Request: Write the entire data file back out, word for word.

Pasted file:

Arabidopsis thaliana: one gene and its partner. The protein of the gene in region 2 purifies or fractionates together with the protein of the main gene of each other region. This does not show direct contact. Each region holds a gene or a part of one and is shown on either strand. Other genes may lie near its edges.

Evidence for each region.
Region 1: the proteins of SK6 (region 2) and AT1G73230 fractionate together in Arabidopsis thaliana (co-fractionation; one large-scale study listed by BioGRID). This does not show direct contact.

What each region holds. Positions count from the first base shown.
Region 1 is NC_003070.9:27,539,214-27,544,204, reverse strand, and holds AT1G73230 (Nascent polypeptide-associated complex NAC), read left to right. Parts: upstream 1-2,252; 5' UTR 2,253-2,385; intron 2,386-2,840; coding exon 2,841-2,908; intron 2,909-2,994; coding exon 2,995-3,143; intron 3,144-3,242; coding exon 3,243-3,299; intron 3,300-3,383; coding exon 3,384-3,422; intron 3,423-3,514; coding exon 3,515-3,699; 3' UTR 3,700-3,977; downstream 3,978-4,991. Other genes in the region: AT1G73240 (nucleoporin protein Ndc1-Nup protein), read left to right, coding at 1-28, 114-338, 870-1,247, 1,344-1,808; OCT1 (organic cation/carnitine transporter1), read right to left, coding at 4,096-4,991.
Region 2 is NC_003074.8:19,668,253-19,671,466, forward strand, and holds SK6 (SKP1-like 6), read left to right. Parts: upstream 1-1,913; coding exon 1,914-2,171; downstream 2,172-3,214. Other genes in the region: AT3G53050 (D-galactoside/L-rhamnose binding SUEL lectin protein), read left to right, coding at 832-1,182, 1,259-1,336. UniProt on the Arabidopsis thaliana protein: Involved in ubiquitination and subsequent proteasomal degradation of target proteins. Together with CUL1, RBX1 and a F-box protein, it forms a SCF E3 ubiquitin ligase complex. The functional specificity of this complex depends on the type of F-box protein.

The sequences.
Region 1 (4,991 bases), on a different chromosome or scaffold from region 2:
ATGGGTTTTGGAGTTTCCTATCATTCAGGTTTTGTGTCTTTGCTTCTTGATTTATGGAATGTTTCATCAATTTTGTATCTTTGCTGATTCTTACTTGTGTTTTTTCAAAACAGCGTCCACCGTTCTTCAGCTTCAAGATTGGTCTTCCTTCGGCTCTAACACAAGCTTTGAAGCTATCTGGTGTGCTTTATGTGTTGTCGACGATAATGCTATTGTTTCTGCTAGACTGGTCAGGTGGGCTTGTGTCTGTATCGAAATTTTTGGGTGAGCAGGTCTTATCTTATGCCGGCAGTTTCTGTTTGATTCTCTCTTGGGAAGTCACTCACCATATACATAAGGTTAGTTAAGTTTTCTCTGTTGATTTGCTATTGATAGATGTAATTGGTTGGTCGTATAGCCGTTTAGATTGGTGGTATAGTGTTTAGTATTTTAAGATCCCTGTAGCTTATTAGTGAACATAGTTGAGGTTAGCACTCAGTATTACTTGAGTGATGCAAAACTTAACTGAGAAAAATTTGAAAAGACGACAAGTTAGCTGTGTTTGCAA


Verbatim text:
Arabidopsis thaliana: one gene and its partner. The protein of the gene in region 2 purifies or fractionates together with the protein of the main gene of each other region. This does not show direct contact. Each region holds a gene or a part of one and is shown on either strand. Other genes may lie near its edges.

Evidence for each region.
Region 1: the proteins of SK6 (region 2) and AT1G73230 fractionate together in Arabidopsis thaliana (co-fractionation; one large-scale study listed by BioGRID). This does not show direct contact.

What each region holds. Positions count from the first base shown.
Region 1 is NC_003070.9:27,539,214-27,544,204, reverse strand, and holds AT1G73230 (Nascent polypeptide-associated complex NAC), read left to right. Parts: upstream 1-2,252; 5' UTR 2,253-2,385; intron 2,386-2,840; coding exon 2,841-2,908; intron 2,909-2,994; coding exon 2,995-3,143; intron 3,144-3,242; coding exon 3,243-3,299; intron 3,300-3,383; coding exon 3,384-3,422; intron 3,423-3,514; coding exon 3,515-3,699; 3' UTR 3,700-3,977; downstream 3,978-4,991. Other genes in the region: AT1G73240 (nucleoporin protein Ndc1-Nup protein), read left to right, coding at 1-28, 114-338, 870-1,247, 1,344-1,808; OCT1 (organic cation/carnitine transporter1), read right to left, coding at 4,096-4,991.
Region 2 is NC_003074.8:19,668,253-19,671,466, forward strand, and holds SK6 (SKP1-like 6), read left to right. Parts: upstream 1-1,913; coding exon 1,914-2,171; downstream 2,172-3,214. Other genes in the region: AT3G53050 (D-galactoside/L-rhamnose binding SUEL lectin protein), read left to right, coding at 832-1,182, 1,259-1,336. UniProt on the Arabidopsis thaliana protein: Involved in ubiquitination and subsequent proteasomal degradation of target proteins. Together with CUL1, RBX1 and a F-box protein, it forms a SCF E3 ubiquitin ligase complex. The functional specificity of this complex depends on the type of F-box protein.

The sequences.
Region 1 (4,991 bases), on a different chromosome or scaffold from region 2:
ATGGGTTTTGGAGTTTCCTATCATTCAGGTTTTGTGTCTTTGCTTCTTGATTTATGGAATGTTTCATCAATTTTGTATCTTTGCTGATTCTTACTTGTGTTTTTTCAAAACAGCGTCCACCGTTCTTCAGCTTCAAGATTGGTCTTCCTTCGGCTCTAACACAAGCTTTGAAGCTATCTGGTGTGCTTTATGTGTTGTCGACGATAATGCTATTGTTTCTGCTAGACTGGTCAGGTGGGCTTGTGTCTGTATCGAAATTTTTGGGTGAGCAGGTCTTATCTTATGCCGGCAGTTTCTGTTTGATTCTCTCTTGGGAAGTCACTCACCATATACATAAGGTTAGTTAAGTTTTCTCTGTTGATTTGCTATTGATAGATGTAATTGGTTGGTCGTATAGCCGTTTAGATTGGTGGTATAGTGTTTAGTATTTTAAGATCCCTGTAGCTTATTAGTGAACATAGTTGAGGTTAGCACTCAGTATTACTTGAGTGATGCAAAACTTAACTGAGAAAAATTTGAAAAGACGACAAGTTAGCTGTGTTTGCAA